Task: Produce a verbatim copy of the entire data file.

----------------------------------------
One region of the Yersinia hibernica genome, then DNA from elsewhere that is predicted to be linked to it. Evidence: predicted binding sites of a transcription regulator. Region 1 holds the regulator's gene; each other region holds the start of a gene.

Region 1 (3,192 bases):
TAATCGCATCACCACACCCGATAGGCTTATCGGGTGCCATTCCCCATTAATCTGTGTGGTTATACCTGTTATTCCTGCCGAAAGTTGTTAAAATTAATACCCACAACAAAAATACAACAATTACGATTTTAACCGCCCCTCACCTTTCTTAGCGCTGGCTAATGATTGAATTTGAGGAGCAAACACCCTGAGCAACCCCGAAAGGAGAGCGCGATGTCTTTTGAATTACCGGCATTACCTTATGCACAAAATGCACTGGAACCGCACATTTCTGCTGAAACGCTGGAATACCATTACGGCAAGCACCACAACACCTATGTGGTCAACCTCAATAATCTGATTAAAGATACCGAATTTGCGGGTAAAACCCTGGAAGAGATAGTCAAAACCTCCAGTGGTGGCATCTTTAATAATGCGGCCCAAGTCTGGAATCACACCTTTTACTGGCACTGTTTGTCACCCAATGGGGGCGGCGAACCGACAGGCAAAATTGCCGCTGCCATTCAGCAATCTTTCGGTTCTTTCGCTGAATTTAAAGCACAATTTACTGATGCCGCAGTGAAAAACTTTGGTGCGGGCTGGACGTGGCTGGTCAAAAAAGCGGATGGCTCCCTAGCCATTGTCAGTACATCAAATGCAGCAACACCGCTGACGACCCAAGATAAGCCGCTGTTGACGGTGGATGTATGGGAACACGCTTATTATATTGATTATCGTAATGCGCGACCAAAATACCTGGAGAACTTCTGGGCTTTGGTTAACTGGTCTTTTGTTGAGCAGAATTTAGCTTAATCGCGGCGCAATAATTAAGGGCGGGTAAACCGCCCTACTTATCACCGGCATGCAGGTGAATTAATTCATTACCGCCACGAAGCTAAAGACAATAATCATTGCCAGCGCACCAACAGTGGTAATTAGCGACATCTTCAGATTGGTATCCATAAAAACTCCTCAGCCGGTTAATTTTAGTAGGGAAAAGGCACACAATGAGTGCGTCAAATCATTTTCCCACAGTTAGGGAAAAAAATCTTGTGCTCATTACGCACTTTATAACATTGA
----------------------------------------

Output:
One region of the Yersinia hibernica genome, then DNA from elsewhere that is predicted to be linked to it. Evidence: predicted binding sites of a transcription regulator. Region 1 holds the regulator's gene; each other region holds the start of a gene.

Region 1 (3,192 bases):
TAATCGCATCACCACACCCGATAGGCTTATCGGGTGCCATTCCCCATTAATCTGTGTGGTTATACCTGTTATTCCTGCCGAAAGTTGTTAAAATTAATACCCACAACAAAAATACAACAATTACGATTTTAACCGCCCCTCACCTTTCTTAGCGCTGGCTAATGATTGAATTTGAGGAGCAAACACCCTGAGCAACCCCGAAAGGAGAGCGCGATGTCTTTTGAATTACCGGCATTACCTTATGCACAAAATGCACTGGAACCGCACATTTCTGCTGAAACGCTGGAATACCATTACGGCAAGCACCACAACACCTATGTGGTCAACCTCAATAATCTGATTAAAGATACCGAATTTGCGGGTAAAACCCTGGAAGAGATAGTCAAAACCTCCAGTGGTGGCATCTTTAATAATGCGGCCCAAGTCTGGAATCACACCTTTTACTGGCACTGTTTGTCACCCAATGGGGGCGGCGAACCGACAGGCAAAATTGCCGCTGCCATTCAGCAATCTTTCGGTTCTTTCGCTGAATTTAAAGCACAATTTACTGATGCCGCAGTGAAAAACTTTGGTGCGGGCTGGACGTGGCTGGTCAAAAAAGCGGATGGCTCCCTAGCCATTGTCAGTACATCAAATGCAGCAACACCGCTGACGACCCAAGATAAGCCGCTGTTGACGGTGGATGTATGGGAACACGCTTATTATATTGATTATCGTAATGCGCGACCAAAATACCTGGAGAACTTCTGGGCTTTGGTTAACTGGTCTTTTGTTGAGCAGAATTTAGCTTAATCGCGGCGCAATAATTAAGGGCGGGTAAACCGCCCTACTTATCACCGGCATGCAGGTGAATTAATTCATTACCGCCACGAAGCTAAAGACAATAATCATTGCCAGCGCACCAACAGTGGTAATTAGCGACATCTTCAGATTGGTATCCATAAAAACTCCTCAGCCGGTTAATTTTAGTAGGGAAAAGGCACACAATGAGTGCGTCAAATCATTTTCCCACAGTTAGGGAAAAAAATCTTGTGCTCATTACGCACTTTATAACATTGA